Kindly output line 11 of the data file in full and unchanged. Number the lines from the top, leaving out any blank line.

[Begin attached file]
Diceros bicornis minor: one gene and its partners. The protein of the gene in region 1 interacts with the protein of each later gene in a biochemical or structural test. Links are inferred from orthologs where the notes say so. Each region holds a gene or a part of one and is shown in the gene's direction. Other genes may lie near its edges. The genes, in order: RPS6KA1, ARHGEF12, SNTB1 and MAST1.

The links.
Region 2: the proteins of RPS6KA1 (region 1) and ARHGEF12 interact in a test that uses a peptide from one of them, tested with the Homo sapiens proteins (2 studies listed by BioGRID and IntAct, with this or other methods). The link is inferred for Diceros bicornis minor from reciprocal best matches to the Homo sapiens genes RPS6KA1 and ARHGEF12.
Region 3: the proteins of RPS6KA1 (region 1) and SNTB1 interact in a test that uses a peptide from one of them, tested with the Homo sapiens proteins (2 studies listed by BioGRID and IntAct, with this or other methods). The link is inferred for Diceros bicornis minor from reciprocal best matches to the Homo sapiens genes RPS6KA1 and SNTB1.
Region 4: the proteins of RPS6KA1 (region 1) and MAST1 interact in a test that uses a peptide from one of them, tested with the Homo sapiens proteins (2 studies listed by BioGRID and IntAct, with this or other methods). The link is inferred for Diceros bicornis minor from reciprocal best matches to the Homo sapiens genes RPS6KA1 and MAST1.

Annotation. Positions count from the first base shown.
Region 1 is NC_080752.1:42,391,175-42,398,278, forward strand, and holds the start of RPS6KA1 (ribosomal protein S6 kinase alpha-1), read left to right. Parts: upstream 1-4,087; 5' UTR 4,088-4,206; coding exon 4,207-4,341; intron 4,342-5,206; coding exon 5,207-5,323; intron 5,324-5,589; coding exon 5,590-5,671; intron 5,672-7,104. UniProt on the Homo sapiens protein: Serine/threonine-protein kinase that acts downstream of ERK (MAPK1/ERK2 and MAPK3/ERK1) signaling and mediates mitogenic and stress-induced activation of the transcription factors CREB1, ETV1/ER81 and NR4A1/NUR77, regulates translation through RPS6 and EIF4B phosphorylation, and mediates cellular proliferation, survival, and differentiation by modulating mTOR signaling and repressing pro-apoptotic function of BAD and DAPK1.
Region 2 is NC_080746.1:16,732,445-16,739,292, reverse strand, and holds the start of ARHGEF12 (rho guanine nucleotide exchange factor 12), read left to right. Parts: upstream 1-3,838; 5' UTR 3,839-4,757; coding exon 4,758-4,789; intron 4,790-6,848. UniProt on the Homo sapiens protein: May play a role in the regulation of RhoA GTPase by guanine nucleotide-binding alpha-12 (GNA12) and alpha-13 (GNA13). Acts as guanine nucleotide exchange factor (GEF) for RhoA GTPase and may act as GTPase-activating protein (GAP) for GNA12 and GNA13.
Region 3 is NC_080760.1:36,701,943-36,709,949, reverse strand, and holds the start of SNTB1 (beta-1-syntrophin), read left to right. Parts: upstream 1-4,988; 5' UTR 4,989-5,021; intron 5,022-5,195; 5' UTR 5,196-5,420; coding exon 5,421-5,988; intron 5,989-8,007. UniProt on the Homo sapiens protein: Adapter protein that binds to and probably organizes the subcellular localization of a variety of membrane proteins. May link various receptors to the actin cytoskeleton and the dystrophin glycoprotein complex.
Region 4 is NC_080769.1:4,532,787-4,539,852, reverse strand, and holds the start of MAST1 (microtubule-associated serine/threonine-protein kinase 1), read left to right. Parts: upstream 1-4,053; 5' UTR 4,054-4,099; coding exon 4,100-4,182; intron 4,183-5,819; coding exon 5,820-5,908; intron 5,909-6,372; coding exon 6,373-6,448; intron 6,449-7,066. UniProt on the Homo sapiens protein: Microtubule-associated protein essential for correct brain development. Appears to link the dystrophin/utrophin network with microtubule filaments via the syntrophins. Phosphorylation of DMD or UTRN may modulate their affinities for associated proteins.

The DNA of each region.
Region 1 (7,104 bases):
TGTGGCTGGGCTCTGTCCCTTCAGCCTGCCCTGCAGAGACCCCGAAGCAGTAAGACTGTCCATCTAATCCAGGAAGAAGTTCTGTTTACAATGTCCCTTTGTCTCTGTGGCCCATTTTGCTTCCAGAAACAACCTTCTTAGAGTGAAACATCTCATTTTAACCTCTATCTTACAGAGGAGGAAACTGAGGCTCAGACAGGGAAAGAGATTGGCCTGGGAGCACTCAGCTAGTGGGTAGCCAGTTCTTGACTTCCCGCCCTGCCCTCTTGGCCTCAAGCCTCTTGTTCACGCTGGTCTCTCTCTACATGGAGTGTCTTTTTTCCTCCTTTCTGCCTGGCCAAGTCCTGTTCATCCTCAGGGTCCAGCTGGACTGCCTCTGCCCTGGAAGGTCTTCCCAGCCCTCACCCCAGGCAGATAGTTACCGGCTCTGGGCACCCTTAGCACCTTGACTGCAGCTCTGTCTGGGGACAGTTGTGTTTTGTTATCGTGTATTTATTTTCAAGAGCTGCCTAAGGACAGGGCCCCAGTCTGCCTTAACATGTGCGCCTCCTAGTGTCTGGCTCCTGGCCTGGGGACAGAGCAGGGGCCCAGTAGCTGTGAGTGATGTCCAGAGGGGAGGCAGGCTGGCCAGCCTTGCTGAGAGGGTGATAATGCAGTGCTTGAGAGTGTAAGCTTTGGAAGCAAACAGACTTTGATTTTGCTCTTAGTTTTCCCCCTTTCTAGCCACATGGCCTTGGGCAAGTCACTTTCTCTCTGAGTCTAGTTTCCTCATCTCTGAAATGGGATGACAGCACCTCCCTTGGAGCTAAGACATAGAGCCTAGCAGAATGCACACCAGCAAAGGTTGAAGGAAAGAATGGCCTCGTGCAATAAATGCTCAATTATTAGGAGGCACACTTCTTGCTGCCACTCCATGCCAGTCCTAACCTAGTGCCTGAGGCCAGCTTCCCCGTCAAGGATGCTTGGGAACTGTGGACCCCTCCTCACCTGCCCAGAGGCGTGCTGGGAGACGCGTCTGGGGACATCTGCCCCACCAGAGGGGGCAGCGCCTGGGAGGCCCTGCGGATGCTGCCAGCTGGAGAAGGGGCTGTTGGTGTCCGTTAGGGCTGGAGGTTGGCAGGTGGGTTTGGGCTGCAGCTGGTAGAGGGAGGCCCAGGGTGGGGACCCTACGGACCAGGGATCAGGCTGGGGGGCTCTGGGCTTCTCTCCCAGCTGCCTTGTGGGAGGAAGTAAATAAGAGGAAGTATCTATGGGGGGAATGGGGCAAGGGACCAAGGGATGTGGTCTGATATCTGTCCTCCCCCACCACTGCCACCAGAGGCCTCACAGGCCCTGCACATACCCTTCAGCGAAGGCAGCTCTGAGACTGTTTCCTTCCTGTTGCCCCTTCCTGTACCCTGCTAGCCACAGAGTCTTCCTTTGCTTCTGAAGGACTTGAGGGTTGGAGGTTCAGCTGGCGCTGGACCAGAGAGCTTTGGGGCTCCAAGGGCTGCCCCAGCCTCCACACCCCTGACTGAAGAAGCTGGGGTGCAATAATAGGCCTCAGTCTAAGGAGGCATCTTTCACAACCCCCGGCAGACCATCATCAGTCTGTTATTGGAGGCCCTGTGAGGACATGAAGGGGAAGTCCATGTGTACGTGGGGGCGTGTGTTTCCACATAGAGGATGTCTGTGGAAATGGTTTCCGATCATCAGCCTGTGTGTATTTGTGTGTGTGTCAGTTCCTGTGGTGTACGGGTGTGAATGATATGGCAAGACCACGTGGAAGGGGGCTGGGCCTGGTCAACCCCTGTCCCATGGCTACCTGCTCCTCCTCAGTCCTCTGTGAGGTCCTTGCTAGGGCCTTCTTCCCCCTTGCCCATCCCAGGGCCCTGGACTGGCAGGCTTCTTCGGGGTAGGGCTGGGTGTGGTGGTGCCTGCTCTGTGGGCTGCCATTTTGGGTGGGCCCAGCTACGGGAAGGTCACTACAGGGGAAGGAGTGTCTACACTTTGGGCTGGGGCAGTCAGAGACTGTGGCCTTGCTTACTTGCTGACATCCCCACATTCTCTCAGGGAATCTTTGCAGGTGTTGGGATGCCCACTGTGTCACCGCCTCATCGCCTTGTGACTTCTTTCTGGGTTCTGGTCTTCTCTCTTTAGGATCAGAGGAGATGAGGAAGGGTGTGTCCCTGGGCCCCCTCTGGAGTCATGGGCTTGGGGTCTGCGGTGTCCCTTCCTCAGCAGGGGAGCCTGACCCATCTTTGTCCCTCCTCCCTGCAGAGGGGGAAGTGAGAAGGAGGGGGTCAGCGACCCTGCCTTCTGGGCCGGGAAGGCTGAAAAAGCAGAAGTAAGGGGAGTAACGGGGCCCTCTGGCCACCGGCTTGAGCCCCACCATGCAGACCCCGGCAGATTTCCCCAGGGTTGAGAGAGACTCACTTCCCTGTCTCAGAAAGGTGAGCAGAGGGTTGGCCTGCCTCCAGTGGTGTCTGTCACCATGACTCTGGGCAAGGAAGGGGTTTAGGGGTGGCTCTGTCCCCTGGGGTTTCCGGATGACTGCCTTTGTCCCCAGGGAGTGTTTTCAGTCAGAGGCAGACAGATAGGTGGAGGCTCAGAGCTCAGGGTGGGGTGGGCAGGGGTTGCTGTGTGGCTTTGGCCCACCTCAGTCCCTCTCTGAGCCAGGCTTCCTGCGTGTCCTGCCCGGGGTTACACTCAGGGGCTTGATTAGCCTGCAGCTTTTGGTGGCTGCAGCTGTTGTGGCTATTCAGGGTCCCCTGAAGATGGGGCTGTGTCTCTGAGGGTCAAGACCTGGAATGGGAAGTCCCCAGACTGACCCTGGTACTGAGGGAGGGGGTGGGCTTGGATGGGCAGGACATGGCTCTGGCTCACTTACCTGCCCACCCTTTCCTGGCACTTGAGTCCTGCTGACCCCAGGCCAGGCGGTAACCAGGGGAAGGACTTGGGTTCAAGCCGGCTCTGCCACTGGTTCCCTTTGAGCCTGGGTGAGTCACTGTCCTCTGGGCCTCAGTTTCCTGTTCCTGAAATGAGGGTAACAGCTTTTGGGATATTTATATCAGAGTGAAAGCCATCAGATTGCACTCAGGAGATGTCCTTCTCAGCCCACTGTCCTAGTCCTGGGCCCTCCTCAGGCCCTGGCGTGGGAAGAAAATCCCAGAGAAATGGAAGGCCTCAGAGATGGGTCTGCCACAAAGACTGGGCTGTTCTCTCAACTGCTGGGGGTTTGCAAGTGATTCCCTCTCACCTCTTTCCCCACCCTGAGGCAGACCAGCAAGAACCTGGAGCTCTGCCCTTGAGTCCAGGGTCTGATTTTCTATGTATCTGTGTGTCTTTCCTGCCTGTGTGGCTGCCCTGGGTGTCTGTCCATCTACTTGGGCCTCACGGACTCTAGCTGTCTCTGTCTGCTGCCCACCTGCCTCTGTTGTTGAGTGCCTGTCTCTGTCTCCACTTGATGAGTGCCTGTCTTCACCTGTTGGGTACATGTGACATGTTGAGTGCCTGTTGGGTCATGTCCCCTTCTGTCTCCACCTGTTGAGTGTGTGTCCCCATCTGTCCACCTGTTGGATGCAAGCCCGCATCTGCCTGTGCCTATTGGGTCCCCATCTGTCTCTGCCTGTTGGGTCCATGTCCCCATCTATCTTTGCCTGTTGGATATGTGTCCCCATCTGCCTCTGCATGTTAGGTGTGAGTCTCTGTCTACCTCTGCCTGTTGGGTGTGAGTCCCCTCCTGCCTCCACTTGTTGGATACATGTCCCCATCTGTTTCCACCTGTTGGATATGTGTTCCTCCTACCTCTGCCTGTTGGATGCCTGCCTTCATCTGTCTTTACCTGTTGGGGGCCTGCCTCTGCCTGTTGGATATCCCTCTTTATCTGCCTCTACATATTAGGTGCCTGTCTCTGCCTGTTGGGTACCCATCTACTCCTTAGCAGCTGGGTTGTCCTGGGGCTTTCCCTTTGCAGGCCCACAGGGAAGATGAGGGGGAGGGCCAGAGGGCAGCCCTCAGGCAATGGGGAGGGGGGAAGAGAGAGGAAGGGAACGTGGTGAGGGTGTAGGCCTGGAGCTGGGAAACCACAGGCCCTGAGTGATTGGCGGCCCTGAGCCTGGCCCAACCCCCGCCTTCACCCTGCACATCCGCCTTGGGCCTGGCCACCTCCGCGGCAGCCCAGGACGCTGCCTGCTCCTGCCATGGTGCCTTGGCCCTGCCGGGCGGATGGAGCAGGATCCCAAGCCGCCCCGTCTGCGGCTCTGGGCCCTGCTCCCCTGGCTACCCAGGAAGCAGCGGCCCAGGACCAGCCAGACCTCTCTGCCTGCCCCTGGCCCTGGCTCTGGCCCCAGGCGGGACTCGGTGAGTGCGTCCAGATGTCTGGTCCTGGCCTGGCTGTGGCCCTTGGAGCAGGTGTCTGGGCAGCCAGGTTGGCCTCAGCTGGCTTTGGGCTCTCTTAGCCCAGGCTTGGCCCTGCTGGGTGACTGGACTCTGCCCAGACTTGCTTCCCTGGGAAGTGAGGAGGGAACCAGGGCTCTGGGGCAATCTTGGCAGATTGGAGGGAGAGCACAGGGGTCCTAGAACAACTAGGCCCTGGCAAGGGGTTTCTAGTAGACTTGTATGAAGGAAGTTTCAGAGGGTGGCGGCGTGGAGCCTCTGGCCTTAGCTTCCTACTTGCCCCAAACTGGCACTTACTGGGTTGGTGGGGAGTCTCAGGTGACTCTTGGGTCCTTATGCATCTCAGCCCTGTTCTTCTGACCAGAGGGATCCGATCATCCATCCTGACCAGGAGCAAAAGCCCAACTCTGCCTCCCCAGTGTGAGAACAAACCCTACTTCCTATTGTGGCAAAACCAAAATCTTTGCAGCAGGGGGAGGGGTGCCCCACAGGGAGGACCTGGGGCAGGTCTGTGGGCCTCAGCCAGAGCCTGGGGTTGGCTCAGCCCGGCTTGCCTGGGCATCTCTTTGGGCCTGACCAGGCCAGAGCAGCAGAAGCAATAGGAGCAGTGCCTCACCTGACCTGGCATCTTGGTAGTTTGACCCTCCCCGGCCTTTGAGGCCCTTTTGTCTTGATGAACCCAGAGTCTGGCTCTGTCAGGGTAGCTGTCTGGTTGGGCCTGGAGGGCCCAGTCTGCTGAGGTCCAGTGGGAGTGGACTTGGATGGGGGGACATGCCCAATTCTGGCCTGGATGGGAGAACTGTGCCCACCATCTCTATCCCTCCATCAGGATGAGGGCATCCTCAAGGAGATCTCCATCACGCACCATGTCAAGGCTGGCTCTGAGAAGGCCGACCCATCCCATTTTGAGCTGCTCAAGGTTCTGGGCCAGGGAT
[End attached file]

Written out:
The DNA of each region.